Writing

Art and Science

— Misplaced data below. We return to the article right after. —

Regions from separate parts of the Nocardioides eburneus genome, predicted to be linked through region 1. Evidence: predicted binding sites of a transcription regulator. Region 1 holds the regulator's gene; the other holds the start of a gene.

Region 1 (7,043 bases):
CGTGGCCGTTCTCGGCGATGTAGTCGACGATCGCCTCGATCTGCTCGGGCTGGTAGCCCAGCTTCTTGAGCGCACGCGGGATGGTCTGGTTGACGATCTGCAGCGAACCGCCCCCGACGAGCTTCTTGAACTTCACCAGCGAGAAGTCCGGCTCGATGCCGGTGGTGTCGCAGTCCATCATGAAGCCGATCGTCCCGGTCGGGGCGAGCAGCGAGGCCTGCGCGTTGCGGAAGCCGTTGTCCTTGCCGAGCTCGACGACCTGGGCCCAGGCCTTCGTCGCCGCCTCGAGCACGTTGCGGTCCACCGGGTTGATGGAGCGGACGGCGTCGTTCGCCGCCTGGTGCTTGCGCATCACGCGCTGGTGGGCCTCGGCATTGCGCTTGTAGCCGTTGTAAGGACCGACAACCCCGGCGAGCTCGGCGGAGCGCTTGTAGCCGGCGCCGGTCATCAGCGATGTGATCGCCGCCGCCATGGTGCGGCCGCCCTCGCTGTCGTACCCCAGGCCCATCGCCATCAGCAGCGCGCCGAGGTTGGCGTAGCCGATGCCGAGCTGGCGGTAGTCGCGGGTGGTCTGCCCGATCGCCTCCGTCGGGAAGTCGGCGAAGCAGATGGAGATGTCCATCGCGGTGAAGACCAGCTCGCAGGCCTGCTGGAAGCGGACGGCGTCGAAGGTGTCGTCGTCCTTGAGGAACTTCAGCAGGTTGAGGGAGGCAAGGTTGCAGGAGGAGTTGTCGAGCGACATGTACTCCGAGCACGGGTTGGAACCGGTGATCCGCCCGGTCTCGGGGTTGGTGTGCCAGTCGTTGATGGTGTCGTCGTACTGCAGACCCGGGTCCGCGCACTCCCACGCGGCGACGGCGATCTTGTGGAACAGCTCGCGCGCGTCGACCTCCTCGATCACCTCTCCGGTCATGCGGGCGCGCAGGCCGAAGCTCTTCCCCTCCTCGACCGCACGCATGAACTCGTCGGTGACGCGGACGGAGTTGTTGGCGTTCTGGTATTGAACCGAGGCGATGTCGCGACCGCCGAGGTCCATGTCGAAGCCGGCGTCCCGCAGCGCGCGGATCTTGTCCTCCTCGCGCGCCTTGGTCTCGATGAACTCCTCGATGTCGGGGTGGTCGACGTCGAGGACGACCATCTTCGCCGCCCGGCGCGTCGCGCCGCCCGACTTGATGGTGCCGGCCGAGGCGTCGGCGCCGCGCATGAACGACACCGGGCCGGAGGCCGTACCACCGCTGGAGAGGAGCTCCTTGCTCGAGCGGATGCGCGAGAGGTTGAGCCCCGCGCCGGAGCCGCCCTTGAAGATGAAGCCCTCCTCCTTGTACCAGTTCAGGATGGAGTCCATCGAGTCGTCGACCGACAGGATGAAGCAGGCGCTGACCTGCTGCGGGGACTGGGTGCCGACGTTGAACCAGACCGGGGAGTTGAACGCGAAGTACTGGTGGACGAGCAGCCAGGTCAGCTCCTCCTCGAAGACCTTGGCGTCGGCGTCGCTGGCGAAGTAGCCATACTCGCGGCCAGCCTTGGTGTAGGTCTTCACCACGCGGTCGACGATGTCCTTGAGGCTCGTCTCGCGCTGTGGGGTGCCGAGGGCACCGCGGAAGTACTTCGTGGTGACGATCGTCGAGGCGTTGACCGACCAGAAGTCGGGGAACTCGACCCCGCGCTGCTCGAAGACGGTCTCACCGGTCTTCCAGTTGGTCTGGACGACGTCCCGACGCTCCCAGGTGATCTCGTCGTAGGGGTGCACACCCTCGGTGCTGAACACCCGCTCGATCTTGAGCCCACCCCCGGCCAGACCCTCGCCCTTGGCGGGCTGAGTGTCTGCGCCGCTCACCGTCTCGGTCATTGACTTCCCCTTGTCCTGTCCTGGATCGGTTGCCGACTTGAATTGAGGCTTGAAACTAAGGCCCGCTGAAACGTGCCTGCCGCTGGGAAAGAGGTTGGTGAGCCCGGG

I was listening to a show on our local NPR station “The Art of the Matter” on Saturday and they mentioned a new program called The daVinci Pursuit. It is aimed at young adults who are a little old for the ‘Children’s Museum’, but still need a cool place to hang out and experience art and science. The director of the program referenced Leonardo daVinci (obviously) and Michealangelo as examples of artists whose work was informed by science. This really resonates with me as I didn’t start off as a writer (although if you read my last post – Projects – you’ll see that I’ve always been interested in art.) I worked summers in college in the mirobiology lab of Evanston Hospital and have a B.S. in Biology from IU. I still love science even though my career path took a different route. I’ve always felt that my mathmatical/scientific mind helped me to see patterns and shapes, relationships and colors in my art and that understanding science (or perhaps making new discoveries) requires a considerable measure of creativity. My sister-in-law once gave me a terrific complement by saying that I was one of the few people she knew who is both left and right brained. I was flattered, but I wonder, is that really true, or do we all have equal measures of both? I find that my writing incorporates my science background as well. My next novel-in-progress, a YA titled THE FIELD, deals with alternative energy sources (wind, solar, and so-called clean coal) and The Universal Energy Field or Zero Point Field that some scientists postulate permeates every inch of space in the Universe. It takes a bit of creativity to imagine it and a lot of scientific work to discover it. I’ll post a new excerpt to THE FIELD soon!

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